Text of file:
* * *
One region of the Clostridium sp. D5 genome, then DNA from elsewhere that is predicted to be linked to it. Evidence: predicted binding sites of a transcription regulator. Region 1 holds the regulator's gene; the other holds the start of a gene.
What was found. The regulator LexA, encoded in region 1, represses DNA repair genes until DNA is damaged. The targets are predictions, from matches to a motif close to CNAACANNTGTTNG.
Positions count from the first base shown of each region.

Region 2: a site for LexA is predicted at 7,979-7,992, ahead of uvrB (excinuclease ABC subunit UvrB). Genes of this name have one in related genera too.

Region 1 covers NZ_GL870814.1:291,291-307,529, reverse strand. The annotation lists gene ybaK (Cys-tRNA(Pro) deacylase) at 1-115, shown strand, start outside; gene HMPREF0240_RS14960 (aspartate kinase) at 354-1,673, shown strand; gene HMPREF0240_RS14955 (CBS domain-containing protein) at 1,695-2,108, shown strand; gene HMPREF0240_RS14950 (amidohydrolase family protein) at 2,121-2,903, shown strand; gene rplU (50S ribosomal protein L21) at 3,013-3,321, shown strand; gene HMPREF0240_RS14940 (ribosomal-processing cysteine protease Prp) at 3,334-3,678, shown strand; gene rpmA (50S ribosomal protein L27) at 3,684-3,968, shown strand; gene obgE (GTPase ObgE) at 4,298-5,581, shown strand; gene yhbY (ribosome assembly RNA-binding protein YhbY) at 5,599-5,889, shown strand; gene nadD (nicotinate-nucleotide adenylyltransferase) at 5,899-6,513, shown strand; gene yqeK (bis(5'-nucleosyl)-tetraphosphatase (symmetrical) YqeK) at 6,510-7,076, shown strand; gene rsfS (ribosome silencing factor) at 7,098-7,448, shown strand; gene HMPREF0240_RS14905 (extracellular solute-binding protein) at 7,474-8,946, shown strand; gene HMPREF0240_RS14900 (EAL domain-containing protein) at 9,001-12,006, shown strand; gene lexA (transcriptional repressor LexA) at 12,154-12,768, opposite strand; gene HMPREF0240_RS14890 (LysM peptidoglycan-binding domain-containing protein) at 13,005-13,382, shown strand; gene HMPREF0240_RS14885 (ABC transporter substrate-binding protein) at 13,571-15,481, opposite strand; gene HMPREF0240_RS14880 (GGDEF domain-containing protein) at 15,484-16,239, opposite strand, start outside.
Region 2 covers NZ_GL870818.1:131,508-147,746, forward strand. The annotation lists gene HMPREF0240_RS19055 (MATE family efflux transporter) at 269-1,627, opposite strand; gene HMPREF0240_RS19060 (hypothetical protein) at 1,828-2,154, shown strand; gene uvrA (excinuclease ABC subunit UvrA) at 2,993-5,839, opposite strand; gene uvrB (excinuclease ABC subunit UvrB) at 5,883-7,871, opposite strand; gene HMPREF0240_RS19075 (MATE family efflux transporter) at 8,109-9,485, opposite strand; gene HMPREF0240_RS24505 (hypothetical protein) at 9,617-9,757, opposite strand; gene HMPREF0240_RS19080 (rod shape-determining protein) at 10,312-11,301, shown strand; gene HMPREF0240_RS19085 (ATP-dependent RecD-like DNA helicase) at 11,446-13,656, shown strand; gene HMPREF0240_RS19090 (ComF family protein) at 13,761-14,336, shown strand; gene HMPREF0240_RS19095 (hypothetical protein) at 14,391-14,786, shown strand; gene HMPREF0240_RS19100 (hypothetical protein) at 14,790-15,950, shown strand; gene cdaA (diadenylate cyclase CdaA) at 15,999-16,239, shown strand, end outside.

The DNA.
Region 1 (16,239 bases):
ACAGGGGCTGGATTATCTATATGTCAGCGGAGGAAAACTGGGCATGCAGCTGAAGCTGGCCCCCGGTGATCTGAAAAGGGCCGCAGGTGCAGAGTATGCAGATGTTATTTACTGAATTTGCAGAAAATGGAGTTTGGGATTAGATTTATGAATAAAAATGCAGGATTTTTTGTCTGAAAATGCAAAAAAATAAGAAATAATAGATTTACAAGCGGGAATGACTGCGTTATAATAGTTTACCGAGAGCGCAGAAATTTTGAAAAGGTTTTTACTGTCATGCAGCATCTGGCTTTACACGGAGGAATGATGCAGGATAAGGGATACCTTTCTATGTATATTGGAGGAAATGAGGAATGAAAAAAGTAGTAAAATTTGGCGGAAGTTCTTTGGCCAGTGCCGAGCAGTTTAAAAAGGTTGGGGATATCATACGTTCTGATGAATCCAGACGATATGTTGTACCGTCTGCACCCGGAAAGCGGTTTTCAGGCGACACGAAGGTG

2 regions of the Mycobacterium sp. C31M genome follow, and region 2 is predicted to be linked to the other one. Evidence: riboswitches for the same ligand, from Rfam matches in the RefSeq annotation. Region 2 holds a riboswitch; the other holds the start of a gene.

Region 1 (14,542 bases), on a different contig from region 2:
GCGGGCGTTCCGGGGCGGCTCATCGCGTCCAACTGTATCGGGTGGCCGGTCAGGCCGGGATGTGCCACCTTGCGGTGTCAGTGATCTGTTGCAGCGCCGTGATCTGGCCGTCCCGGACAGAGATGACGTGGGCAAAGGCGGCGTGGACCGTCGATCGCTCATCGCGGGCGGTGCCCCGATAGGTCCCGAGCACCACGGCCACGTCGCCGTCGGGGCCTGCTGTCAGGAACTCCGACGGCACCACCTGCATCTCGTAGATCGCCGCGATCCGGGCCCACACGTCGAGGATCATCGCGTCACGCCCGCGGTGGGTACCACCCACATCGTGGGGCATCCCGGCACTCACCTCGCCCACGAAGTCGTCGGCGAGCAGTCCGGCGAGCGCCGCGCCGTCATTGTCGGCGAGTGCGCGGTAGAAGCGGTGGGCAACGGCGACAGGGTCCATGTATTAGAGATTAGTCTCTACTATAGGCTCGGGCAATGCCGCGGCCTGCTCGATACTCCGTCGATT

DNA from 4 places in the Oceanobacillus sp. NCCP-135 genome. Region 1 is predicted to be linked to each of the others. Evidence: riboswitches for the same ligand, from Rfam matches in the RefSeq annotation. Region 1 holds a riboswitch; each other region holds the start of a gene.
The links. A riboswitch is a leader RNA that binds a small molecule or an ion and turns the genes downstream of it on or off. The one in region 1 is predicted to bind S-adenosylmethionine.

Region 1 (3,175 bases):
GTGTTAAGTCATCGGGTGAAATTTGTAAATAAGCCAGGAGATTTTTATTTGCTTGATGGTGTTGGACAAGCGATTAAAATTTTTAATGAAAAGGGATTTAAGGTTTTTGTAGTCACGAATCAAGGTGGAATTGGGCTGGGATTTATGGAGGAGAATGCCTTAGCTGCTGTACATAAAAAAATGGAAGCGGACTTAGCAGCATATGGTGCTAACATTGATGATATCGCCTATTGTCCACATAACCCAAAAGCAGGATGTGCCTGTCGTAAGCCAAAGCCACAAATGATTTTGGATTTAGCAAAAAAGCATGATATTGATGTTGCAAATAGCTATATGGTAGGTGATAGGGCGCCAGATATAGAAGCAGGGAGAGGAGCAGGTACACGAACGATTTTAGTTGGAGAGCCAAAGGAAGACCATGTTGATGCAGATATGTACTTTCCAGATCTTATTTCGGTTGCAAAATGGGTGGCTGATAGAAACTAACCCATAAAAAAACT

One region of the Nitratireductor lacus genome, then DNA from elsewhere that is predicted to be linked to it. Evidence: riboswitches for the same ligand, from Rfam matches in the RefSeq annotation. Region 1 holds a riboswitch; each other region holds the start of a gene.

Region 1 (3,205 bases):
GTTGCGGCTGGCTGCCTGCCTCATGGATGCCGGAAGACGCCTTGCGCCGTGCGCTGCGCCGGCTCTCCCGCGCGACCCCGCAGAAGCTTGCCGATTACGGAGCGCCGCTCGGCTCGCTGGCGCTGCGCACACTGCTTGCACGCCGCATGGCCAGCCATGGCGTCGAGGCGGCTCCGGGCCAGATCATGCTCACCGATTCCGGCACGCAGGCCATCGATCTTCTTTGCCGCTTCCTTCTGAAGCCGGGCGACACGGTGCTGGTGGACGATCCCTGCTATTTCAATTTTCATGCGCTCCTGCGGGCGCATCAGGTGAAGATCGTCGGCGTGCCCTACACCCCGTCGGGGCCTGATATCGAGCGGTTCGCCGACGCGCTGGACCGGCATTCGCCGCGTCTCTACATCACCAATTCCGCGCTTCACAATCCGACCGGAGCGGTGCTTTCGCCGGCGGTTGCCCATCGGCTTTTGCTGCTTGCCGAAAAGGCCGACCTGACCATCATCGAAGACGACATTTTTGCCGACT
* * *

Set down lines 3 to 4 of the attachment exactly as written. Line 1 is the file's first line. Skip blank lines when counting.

Positions count from the first base shown of each region.

Region 2: a site for LexA is predicted at 7,979-7,992, ahead of uvrB (excinuclease ABC subunit UvrB). Genes of this name have one in related genera too.